May 19, 2007 —Boyd Tinsley, violinist for the Dave Matthews Band, spoke to the University of Virginia's Class of 2007 about the power of dreams during Saturday’s Valedictory Exercises.
Just as Thomas Jefferson's dreams of founding the United States and his own dream of becoming a rock star had come true in defiance of conventional wisdom, Tinsley said, so too will improbable future accomplishments start with a dream kindled by those who refuse to accept things the way they are.
Tinsley presented his remarks to the graduating class, their families and friends on U.Va.’s historic Lawn where the commencement exercises will be held starting at 10 a.m. on Sunday, May 20.
The ceremony also featured presentations of several awards and the announcement of the class gift. Noting a last minute surge in donations that drove the class gift total beyond even what was printed on the ceremonial check, Elizabeth A. Oswald and Raleigh Anne Blank, co-chairs of the Class of 2007 Giving Committee, announced that the gift totaled $3.4 million, which elicited surprised gasps in the audience.
In accepting the check on the University’s behalf, President John T. Casteen III deadpanned, “This is a pleasant surprise.” Added Casteen: “Obviously, I hope your interest in this type of activity continues. I’ll stay in touch.” Since each student can direct his or her gift toward a specific use, Casteen reported that more than 170 different programs have benefited from the generosity of nearly 60 percent of the class.
Under a cloud-dotted blue sky, Tinsley, who attended U.Va. more than 20 years ago and studied American history, said that growing up in central Virginia made it hard not to be interested in history, especially with the homes of three founding fathers — Madison, Monroe, and Jefferson — so near. He wryly observed that, in addition to being dreamers, he and Mr. Jefferson had several other things in common, including hair that stood out in a crowd.
Tinsley said that he has come to know many members of this generation of college graduates and they give him hope. Observing that Martin Luther King Jr., in his famous "I have a dream" speech, had anticipated a day when his grandchildren would live in a country where people would be judged by who they were on the inside, not what they looked like on the outside, Tinsley told the students: “You are that generation, and from what I see, you’re living up to that dream.”
“Dreams are a powerful force,” Tinsley said. “They've brought down empires. They've righted injustices. Every invention has started with a dream: the light bulb, automobiles, planes and computers. . . . Dreams put a man on the moon.”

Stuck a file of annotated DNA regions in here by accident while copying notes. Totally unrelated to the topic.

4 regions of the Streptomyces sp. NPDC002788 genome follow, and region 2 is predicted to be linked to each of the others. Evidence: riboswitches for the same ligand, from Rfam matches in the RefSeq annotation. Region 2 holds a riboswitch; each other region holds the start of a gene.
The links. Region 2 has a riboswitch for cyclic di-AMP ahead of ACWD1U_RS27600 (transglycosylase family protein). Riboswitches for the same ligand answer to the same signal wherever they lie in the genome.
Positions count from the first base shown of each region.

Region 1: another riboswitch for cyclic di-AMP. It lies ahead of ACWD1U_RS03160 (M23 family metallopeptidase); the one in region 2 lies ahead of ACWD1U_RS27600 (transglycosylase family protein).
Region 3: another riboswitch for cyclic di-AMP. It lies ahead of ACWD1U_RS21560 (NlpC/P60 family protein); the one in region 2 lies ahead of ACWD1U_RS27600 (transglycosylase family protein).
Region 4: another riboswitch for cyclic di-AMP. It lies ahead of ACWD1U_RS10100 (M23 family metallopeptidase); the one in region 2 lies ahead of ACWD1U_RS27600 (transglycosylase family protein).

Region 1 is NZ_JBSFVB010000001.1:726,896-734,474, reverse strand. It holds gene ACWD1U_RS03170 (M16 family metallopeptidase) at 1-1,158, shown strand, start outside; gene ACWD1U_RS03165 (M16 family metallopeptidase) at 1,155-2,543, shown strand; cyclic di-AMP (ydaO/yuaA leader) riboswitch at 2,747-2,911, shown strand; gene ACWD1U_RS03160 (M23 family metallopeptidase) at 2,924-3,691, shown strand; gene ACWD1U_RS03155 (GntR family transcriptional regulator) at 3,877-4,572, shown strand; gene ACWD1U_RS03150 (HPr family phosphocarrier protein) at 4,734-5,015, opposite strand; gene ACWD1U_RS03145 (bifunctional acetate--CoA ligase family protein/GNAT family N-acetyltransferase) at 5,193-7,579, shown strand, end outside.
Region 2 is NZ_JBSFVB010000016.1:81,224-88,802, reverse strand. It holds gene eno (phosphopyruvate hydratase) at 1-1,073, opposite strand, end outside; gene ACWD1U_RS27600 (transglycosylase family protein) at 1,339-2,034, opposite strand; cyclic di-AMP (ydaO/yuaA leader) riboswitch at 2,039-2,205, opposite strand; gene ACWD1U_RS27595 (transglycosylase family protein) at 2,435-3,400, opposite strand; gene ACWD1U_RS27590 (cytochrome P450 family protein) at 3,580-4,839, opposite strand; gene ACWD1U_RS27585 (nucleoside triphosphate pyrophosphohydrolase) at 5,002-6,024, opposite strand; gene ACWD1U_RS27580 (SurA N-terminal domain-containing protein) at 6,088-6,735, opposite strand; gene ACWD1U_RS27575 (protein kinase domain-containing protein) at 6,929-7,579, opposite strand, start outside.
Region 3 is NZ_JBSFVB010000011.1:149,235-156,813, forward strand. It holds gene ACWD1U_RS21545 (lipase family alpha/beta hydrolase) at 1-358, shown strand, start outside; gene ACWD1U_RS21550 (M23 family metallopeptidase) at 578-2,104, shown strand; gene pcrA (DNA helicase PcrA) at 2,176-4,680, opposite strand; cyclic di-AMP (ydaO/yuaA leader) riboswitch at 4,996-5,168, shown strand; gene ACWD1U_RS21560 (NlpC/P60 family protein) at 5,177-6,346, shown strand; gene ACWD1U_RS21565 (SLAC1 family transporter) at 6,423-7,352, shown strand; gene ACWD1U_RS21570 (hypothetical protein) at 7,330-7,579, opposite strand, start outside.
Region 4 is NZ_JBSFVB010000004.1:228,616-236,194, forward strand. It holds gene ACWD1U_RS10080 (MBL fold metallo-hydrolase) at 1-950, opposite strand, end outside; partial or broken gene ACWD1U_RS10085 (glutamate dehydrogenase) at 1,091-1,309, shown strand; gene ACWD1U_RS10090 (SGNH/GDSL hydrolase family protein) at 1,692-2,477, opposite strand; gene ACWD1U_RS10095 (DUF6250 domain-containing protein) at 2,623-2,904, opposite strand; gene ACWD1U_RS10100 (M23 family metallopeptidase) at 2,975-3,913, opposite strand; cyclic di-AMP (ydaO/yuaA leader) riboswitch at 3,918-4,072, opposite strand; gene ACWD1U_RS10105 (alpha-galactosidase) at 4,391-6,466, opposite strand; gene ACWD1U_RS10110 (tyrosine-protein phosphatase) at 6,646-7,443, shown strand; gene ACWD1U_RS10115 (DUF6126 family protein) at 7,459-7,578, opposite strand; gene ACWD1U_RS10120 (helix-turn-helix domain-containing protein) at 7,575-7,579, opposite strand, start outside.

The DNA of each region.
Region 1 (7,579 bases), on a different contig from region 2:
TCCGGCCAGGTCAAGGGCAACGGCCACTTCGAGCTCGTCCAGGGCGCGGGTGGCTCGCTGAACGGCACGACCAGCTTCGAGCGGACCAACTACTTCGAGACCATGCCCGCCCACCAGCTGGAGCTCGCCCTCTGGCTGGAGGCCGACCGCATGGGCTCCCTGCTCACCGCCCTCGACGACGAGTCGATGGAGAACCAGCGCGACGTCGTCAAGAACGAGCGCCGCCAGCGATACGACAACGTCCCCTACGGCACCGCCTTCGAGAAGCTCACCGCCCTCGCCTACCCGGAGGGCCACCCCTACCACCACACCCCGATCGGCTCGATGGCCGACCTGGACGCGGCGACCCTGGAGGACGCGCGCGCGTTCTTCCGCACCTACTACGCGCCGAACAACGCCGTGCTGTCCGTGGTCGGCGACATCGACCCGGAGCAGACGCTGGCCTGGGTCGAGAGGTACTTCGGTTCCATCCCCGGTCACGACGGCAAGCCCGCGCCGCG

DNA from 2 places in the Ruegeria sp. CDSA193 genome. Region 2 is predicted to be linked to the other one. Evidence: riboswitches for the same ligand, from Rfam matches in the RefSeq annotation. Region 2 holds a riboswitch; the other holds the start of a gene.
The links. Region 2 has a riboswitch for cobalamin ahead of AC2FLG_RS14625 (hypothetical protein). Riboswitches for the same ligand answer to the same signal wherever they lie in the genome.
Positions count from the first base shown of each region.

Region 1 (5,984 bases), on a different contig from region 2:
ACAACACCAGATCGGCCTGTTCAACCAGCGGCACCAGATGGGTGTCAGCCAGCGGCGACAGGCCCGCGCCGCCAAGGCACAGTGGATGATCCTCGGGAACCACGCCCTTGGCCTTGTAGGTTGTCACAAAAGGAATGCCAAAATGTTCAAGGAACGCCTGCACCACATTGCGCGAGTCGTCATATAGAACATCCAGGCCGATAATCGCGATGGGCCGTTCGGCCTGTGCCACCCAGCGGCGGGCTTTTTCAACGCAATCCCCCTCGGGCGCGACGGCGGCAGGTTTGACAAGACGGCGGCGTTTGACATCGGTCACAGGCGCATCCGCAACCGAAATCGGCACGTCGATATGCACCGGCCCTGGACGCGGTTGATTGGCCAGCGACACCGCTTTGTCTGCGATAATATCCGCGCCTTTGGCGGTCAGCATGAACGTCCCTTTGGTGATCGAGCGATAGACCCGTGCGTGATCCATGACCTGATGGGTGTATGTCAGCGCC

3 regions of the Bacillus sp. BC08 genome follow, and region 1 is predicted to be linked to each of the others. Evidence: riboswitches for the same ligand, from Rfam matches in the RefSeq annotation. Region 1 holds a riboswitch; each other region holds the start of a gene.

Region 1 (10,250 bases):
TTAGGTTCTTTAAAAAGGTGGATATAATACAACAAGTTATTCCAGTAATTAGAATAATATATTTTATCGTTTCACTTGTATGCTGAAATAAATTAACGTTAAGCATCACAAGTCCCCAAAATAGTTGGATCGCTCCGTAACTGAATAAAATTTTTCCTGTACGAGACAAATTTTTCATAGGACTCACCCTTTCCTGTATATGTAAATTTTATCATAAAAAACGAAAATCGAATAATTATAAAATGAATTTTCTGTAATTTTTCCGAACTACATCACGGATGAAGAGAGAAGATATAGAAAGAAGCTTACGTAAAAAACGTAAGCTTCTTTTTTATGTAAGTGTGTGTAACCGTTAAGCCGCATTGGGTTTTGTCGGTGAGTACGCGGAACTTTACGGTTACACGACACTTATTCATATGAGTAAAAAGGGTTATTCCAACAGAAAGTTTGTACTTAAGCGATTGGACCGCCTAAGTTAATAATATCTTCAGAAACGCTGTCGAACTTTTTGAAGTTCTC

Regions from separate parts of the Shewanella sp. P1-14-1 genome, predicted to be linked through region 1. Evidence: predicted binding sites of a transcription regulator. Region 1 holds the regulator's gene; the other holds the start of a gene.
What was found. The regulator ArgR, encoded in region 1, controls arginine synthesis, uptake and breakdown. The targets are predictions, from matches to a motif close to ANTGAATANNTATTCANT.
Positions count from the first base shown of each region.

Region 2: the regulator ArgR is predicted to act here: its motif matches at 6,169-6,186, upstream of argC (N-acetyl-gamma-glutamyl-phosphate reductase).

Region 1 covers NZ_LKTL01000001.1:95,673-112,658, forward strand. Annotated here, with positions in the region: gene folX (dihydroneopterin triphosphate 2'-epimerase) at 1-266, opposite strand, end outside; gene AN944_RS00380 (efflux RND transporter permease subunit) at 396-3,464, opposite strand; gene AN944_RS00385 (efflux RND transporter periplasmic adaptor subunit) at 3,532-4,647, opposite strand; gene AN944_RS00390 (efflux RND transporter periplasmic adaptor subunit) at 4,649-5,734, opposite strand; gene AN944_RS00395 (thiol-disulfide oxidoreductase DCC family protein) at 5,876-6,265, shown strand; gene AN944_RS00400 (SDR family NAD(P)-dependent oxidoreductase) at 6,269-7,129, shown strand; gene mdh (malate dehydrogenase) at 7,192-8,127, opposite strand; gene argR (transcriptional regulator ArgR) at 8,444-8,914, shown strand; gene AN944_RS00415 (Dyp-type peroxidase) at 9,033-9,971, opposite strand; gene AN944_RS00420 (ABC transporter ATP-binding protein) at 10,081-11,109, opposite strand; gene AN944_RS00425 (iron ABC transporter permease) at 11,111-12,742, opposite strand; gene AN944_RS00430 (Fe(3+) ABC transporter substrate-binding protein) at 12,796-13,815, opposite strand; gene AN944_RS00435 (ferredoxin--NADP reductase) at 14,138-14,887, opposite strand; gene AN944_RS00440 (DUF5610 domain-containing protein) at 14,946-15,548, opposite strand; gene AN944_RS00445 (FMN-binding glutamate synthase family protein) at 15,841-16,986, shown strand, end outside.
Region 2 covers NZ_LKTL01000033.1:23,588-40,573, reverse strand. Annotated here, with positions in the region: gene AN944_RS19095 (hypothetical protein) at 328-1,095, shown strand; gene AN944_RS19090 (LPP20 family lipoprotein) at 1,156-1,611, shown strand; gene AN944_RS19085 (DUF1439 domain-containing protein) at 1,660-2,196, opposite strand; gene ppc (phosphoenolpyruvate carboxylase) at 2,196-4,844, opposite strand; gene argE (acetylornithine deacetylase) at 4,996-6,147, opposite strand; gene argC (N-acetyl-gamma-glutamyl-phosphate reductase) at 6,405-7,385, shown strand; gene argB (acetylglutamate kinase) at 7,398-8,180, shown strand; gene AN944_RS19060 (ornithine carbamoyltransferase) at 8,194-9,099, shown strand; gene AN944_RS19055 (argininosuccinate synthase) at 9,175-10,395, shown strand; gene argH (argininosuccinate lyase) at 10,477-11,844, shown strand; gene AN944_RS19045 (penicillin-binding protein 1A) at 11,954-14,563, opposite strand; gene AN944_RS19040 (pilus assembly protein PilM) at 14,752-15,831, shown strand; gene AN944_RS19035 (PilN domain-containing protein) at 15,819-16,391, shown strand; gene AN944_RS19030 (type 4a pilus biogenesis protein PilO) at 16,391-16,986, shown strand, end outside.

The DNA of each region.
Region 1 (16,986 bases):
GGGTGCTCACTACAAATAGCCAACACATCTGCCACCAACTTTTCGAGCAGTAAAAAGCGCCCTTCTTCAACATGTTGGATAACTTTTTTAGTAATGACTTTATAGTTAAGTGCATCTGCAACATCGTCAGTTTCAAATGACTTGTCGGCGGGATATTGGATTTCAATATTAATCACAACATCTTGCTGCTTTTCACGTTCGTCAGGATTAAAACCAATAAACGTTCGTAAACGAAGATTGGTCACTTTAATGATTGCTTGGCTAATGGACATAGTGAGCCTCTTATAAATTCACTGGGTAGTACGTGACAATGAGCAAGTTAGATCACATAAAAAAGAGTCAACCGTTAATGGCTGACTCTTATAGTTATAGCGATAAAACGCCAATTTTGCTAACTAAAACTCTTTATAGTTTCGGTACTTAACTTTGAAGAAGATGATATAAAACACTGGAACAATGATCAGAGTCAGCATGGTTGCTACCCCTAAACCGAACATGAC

The world has been changed by those who dreamt of a better world, such as Abraham Lincoln and Susan B. Anthony. Such leaders sacrificed their lives to help bring about the world inhabited by today's generation, who continue that legacy, Tinsley said, adding: “When we dream, believe, persevere and use every bit of our hearts, our minds, our blood, sweat and tears, we can accomplish anything.”
Tinsley shared his belief in what this generation of dreamers can accomplish: ending poverty in America and greatly reducing it around the world, finding a cure for diseases like AIDS and cancer that kill thousands every day, reversing global warming, and creating a world where peace is the rule and war is the exception.
“Among you are future congressmen, senators, governors, and mayors. And some young lady out here will be a future President of the United States. I hope that, like me, you will refuse to accept conventional wisdom,” he concluded.
The awards announced earlier in the Valediction were:
• Algernon Sullivan Awards were presented to Jesimiel Ross Jenkins, Sarah Rae Strunk, and Professor William M. Wilson;
• Seven Society Awards were presented to Davon Jamarr Robb (Louis A. Onesty Memorial Scholar-Athlete Awards) and Students Taking Action Now: Darfur (James Earle Sargeant Award);
• Class Award for Above & Beyond was presented to Kathryn Joan Daughdrill;
• Class Award for Community Service was presented to Nikola Elizabeth Juris;
• Class Award for Cultural Fluency was presented to Patrick Thomas Boland.